We have some good signs of improving fall fishing.

Air temps chilled into the 40s and even upper 30s Thursday night and water temps dropped off somewhat to a still warm upper 60s. We have very decent fishing just about everywhere.

Richard Coles is creating an outstanding streak catching kingfish from the Atlantic City jetties and beach. That’s nothing unusual for the Pleasantville resident. His latest success was documented by Noel Feliciano at One-Stop Bait and Tackle in Atlantic City. Coles brought in 1.1-pound kingfish three times recently. He topped that with 1.7- and 1.6-pound kingfish he caught Friday.

“Quality,” Coles said in an understatement Friday.

Coles was fishing at the T-Jetty and Vermont Avenue in Atlantic City, He said there were three other surfcasters in the same stretch of beach and they were catching, too.

Quality kingfish were also caught in Ventnor and Longport this week. Rich Doyle, of Linwood, caught one at Longport on Thursday that weighed 1.8 pounds at Ray Scott’s Dock in Margate. The local scribe weighed a 1-pound, 14-inch kingfish at Ray Scott’s that was caught Tuesday in Ventnor.

Harold De Lon was fishing from the Ventnor City Fishing Pier on Friday, and described the ocean as quiet, which he said was quite a change from the day before when bait fish were all over inshore waters and surf, with birds diving and dolphin feeding. Those ever-present small bluefish were on the attack everywhere.

De Lon also had super kingfish action Tuesday and Wednesday from the pier. He measured one kingfish at 16 inches with a girth of 8 inches among the 15 he caught. He said one surfcaster fishing from the beach reported catching 40 kingfish.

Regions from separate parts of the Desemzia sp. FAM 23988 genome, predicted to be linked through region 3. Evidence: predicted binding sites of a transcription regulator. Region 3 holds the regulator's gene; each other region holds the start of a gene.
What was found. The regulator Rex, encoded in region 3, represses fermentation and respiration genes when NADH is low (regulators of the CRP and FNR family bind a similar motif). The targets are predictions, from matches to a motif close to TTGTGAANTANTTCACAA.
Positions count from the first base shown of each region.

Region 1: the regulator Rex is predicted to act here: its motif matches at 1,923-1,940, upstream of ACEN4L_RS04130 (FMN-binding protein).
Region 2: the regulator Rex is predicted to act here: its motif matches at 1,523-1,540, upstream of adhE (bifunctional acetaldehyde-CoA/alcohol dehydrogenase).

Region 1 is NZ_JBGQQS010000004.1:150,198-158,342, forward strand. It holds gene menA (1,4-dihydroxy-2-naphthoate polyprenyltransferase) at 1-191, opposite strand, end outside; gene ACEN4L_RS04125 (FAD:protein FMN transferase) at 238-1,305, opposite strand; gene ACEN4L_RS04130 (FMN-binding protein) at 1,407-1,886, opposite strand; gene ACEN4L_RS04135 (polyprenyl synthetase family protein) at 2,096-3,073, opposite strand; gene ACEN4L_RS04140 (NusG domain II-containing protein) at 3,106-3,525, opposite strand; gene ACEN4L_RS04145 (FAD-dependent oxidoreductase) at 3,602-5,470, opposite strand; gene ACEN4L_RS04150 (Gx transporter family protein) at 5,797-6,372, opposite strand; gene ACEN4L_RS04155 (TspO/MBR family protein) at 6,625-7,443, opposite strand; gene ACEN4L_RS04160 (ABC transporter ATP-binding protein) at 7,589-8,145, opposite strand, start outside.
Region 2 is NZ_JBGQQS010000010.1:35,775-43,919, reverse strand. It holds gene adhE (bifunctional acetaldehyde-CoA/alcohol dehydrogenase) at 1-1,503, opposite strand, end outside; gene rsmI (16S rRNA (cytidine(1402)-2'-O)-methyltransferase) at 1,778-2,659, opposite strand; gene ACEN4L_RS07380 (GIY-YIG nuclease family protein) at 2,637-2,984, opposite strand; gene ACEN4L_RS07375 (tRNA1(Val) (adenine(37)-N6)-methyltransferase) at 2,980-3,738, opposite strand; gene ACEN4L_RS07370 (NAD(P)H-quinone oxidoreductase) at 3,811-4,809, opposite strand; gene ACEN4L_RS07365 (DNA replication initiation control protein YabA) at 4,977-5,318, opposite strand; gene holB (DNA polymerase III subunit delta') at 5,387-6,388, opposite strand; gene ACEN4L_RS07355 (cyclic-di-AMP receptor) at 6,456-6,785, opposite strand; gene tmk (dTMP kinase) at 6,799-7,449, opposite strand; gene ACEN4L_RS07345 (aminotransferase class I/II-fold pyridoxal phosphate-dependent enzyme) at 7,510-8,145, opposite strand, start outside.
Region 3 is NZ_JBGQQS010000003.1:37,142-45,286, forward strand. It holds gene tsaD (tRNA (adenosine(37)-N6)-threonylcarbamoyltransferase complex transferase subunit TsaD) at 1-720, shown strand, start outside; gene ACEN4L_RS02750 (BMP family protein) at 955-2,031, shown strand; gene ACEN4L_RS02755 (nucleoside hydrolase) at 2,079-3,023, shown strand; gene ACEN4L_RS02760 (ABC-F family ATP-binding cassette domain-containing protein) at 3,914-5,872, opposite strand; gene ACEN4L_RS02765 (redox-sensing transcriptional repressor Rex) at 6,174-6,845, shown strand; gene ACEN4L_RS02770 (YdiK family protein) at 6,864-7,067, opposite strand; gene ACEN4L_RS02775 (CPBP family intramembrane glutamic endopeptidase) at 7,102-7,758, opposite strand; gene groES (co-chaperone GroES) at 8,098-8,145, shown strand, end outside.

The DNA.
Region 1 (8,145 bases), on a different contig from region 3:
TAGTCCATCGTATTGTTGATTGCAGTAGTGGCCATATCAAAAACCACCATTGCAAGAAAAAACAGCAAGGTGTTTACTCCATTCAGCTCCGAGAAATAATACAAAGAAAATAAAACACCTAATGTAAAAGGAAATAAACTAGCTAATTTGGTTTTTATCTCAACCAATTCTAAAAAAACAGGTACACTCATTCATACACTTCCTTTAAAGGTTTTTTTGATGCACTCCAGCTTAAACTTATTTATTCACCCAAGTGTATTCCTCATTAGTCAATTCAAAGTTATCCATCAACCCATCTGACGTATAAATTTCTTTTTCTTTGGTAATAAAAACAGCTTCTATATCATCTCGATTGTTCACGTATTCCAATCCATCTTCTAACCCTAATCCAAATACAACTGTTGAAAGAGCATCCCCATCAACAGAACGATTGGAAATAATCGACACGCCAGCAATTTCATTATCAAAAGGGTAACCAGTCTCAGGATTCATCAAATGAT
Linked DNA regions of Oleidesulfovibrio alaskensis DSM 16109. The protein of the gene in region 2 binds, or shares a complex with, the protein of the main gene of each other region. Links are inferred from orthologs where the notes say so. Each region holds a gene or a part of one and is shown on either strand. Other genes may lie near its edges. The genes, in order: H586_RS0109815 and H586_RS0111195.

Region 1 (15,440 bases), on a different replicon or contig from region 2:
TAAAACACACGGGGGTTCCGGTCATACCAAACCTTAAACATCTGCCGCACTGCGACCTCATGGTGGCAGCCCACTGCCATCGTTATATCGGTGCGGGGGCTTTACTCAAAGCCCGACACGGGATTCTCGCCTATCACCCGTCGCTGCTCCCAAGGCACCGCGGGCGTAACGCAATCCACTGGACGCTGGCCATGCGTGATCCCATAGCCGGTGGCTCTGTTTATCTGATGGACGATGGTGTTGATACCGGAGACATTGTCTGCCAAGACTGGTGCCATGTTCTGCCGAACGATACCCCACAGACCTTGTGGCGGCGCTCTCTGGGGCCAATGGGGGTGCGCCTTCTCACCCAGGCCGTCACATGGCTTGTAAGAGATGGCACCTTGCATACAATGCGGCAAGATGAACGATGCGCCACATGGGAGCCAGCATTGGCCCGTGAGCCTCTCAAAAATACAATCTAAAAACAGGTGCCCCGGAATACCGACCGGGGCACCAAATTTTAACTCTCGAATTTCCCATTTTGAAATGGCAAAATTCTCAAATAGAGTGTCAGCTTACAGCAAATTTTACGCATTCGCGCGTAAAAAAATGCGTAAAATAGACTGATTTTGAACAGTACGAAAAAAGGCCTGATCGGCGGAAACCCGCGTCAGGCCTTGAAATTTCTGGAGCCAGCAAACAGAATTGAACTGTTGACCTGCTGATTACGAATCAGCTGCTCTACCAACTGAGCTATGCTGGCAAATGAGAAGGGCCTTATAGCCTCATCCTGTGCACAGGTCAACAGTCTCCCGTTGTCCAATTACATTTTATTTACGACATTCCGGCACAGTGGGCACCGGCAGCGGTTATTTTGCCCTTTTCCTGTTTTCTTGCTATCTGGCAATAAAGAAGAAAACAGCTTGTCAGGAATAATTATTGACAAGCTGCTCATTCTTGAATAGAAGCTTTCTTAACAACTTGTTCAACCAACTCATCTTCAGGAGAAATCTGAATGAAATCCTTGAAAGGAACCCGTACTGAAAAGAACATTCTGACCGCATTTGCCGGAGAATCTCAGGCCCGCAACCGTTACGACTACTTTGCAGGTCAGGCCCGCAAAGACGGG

Small bluefish rule local waters. Coles said he thinks kingfish scattered somewhat Thursday because the 1-to-3- pound bluefish were very active.

Blues are all over in the inlets, surf and inshore waters. Just about every reporting station mentions blues and bait, from mullet to bunker to bay anchovies. Blues chase anchovies in schools that look like dark clouds in the water right up to and onto the beach where citizens taking a walk wonder what’s happening.

The attacking blues create a lot of splashing under flocks of birds that dive into the fray. When blues are collected in the surf, fishers can cast small metal lures and hook-up just about every toss. They are fun to catch on light-action gear and they are tasty table fare.

Tautog are also active and seem to be getting bigger. Feliciano said local jetty fishers estimate they get one keeper in every 10 they catch. The T-Jetty in Atlantic City and Barnegat Inlet north jetty are two productive rockpiles for tog.

Black sea bass were big news with all of the excellent catches reported last week when the season opened.

Feliciano certified a 28 1/2-inch keeper striped bass for Eric Gilchrist of Atlantic City that he caught plugging at Caspian Avenue in Atlantic City. The much anticipated movement down this way of schools of bigger striped bass has not started yet.

Oh, by the way, Coles also caught blowfish with those kingfish he registered at One-Stop.

Robin Scott reported that Chris Fantazzia of Margate sent her a photo of a bonito caught Thursday off Great Egg Inlet. Bonito and little tunny are combined in the in-close inshore waters off Long Beach Island.

Mike Shepherd is the retired sports editor of The Press. His column appears in the Tuesday and Saturday print editions and online.

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Sports Reporter

I graduated from Rowan University in 2011 where I studied journalism. I covered local high school and college sports at the South Jersey Times and Vineland Daily Journal. I have been a sports reporter with The Press since July of 2013

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